Indonesian President Joko Widodo has signed a decree okaying chemical castration for convicted child sex offenders. In addition to chemical castration, convicted pedophiles who are paroled will be required to wear electronic monitoring bracelets. The bold move against pedophiles came in response to a brutal crime that left Indonesian residents shocked and furious, reports the New York Times.
In April, a 14-year-old Indonesian girl was gang raped and murdered on Sumatra. In all, seven teenage boys were convicted for her rape and murder. Their punishment? Ten years in prison. Indonesian citizens were outraged at the leniency and demanded changes to child sex offense laws. In years past, Indonesian citizens had publicly called for chemical castration for convicted pedophiles, and following the brutal rape and murder of the 14-year-old girl, the old demands were heeded.
On May 25, the Indonesian president signed into law changes to a 2002 law which would allow judges to be more severe in their punishment of child sex offenders. Ultimately, child sex offenders will be sentenced to chemical castration at the discretion of specific judges.
“The inclusion of such an amendment will provide space for the judge to decide severe punishments as a deterrent effect on perpetrators. These crimes have undermined the development of children, and these crimes have disturbed our sense of peace, security and public order. So, we will handle it in an extraordinary way.”
According to the Indonesian president, this new decree allowing for chemical castration of convicted pedophiles comes at a time that “sexual violence against children has increased significantly” in the island nation. President Joko didn’t provide government data to buttress his claims, however. In addition to allowing for the chemical castration of convicted child sex offenders, the Indonesian President’s new decree increases the maximum prison sentence for convicted pedophiles from ten years to 20 years.
According to a local Indonesian media outlet, the nation’s National Commission on Violence Against Women says that roughly 35 Indonesian women are sexually victimized every single day.
Indonesia isn’t the first country to utilize chemical castration as a punishment for convicted child sex offenders. The United States, Russia, Australia, South Korea, and Russia already use chemical castration to punish at least some convicted pedophiles and other sex offenders. In many instances, chemical castration is accompanied by a lighter prison sentence.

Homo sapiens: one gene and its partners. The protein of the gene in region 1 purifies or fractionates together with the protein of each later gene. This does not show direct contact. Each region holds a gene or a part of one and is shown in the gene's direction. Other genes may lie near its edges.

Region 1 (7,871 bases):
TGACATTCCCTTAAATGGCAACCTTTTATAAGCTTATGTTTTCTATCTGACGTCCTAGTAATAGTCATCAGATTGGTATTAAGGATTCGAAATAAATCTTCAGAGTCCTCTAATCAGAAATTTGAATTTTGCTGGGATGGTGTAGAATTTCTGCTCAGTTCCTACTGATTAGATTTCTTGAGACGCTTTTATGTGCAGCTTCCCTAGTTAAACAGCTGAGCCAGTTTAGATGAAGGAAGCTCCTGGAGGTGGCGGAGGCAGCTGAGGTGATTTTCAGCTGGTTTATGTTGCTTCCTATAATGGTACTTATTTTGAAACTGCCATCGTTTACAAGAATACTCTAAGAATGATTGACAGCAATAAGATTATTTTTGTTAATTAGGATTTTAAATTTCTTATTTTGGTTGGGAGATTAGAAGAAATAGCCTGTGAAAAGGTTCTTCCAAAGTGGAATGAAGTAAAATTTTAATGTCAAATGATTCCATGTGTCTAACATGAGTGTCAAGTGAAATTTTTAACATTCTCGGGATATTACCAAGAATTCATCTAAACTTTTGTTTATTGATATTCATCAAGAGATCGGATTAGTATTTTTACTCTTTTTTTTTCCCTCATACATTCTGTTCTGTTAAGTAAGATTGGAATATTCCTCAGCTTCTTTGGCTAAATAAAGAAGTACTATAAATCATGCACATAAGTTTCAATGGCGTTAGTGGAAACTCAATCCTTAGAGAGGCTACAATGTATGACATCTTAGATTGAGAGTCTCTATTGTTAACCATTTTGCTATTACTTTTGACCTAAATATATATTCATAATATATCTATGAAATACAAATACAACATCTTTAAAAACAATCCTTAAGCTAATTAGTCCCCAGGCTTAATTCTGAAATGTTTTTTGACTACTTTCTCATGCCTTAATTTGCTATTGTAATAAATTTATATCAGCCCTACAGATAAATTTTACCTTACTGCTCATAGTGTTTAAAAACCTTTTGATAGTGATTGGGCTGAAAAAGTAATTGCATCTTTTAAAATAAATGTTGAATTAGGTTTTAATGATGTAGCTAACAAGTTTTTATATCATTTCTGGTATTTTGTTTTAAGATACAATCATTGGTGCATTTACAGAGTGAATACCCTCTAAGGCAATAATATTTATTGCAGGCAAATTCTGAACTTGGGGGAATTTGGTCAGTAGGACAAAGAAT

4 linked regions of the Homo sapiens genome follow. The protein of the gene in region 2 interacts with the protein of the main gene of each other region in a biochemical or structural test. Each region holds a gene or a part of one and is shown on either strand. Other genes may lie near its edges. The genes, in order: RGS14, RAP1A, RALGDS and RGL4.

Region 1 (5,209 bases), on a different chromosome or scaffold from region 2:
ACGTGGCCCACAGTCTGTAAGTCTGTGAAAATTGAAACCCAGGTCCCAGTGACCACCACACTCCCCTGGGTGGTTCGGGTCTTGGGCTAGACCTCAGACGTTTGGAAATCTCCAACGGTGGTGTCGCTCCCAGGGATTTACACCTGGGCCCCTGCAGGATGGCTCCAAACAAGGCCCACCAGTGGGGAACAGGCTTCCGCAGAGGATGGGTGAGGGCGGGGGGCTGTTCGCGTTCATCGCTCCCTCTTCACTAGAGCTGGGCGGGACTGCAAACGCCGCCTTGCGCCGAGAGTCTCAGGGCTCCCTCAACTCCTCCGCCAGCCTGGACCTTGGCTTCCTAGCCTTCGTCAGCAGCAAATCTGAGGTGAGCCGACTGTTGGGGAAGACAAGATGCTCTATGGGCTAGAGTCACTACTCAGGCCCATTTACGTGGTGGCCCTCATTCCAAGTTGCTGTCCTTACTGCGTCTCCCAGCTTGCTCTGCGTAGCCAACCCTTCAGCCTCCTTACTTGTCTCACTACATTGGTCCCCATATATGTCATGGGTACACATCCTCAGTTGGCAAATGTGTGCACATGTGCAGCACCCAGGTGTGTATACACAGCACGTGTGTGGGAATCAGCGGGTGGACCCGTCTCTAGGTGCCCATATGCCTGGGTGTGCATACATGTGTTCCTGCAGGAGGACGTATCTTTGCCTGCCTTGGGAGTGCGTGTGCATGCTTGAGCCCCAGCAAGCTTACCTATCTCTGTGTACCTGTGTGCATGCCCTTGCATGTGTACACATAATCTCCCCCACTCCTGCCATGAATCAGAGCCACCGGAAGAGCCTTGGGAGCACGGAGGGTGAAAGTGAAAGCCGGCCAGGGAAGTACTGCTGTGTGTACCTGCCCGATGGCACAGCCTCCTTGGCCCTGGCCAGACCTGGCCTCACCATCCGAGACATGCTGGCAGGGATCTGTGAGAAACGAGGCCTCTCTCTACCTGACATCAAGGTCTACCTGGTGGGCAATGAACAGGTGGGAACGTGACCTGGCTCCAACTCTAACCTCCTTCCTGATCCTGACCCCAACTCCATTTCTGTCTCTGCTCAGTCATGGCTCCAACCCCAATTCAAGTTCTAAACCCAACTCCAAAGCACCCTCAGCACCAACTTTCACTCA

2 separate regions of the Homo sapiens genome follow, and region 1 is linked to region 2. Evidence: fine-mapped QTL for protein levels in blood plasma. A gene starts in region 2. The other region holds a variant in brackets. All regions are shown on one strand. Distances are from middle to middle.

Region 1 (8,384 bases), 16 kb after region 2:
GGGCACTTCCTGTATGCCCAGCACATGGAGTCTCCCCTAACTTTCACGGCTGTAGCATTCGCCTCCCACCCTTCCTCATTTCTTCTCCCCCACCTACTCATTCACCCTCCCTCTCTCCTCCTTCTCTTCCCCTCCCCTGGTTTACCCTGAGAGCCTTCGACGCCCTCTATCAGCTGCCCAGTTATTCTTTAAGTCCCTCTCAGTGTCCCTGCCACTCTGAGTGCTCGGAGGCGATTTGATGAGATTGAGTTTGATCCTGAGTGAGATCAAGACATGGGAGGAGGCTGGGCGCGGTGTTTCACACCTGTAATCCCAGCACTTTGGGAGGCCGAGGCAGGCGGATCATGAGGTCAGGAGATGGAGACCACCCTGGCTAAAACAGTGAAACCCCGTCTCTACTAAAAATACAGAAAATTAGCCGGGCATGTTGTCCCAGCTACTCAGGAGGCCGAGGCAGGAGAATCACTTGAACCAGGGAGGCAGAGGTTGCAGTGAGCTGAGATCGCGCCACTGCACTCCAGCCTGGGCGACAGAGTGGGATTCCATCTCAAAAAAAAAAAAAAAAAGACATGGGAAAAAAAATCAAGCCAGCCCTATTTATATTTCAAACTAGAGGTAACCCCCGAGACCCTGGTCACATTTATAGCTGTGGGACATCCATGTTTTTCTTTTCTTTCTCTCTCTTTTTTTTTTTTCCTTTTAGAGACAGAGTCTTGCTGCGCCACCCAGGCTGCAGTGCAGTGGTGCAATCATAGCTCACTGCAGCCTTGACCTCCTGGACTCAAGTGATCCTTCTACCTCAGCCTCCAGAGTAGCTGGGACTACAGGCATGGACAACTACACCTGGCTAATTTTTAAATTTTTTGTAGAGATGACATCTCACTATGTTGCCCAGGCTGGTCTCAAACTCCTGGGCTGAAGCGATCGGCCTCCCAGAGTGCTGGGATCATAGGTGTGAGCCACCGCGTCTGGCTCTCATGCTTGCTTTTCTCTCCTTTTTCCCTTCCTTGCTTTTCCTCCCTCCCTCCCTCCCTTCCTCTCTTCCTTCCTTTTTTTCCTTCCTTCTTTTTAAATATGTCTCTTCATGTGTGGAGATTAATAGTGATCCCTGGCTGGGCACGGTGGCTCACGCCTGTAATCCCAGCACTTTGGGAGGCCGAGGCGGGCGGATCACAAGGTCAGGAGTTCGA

Chemical castration, in theory, reduces sex drive using drugs. However, many experts remain unconvinced that it’s an effective deterrent for pedophiles and other sex offenders. One such expert is Heather Barr of Human Rights Watch, who weighed in on the situation.
“Chemical castration risks offering a false solution, and a simple one, to what is inevitably a complex and difficult problem.”
According to Ms. Barr, chemical castration should be used as part of a comprehensive treatment program for pedophiles and other sex offenders, not as a punishment.
Not everyone agrees with Barr’s assessment, however. Especially considering that Indonesia has become one of the world’s top destinations for “child sex tourists.” When the news of the Indonesian president’s new decree broke, it became a trending topic on social media.
@ChannelNewsAsia Scary deterrent technique. How about those HAZE "makers"?— Iam Baba (@twosheylive) May 26, 2016
Chemical castration? Did the Indonesian President took that one out of the Third Reich's handbook on punishment?— Lord Denning II (@JmoulFrancis) May 26, 2016
As the Sydney Morning Herald reports, the Indonesian president’s chemical castration decree goes into effect immediately, and under the new law, chemically castrated pedophiles might be among the lucky ones. That’s because the new Indonesian law also gives Indonesian judges the authority to impose death sentences on convicted child sex offenders.
“(This) will give room for judges to issue the heaviest sentence on perpetrators of sexual offences on children. We hope this regulation will provide a deterrent effect… and bring down the number of sexual offences committed against children.”
The United States has considered the death penalty for convicted pedophiles in the past, but it has been repeatedly rejected out of fear that such a harsh penalty may influence more child sex offenders to kill their victims so that they can’t be witnesses against them.
What do you think? Did Indonesia’s president do the right thing with his new decree? Or did the Indonesian president go too far by allowing for the chemical castration and potentially even the death of convicted child sex offenders?
[Photo by Sean Gallup/Getty Images]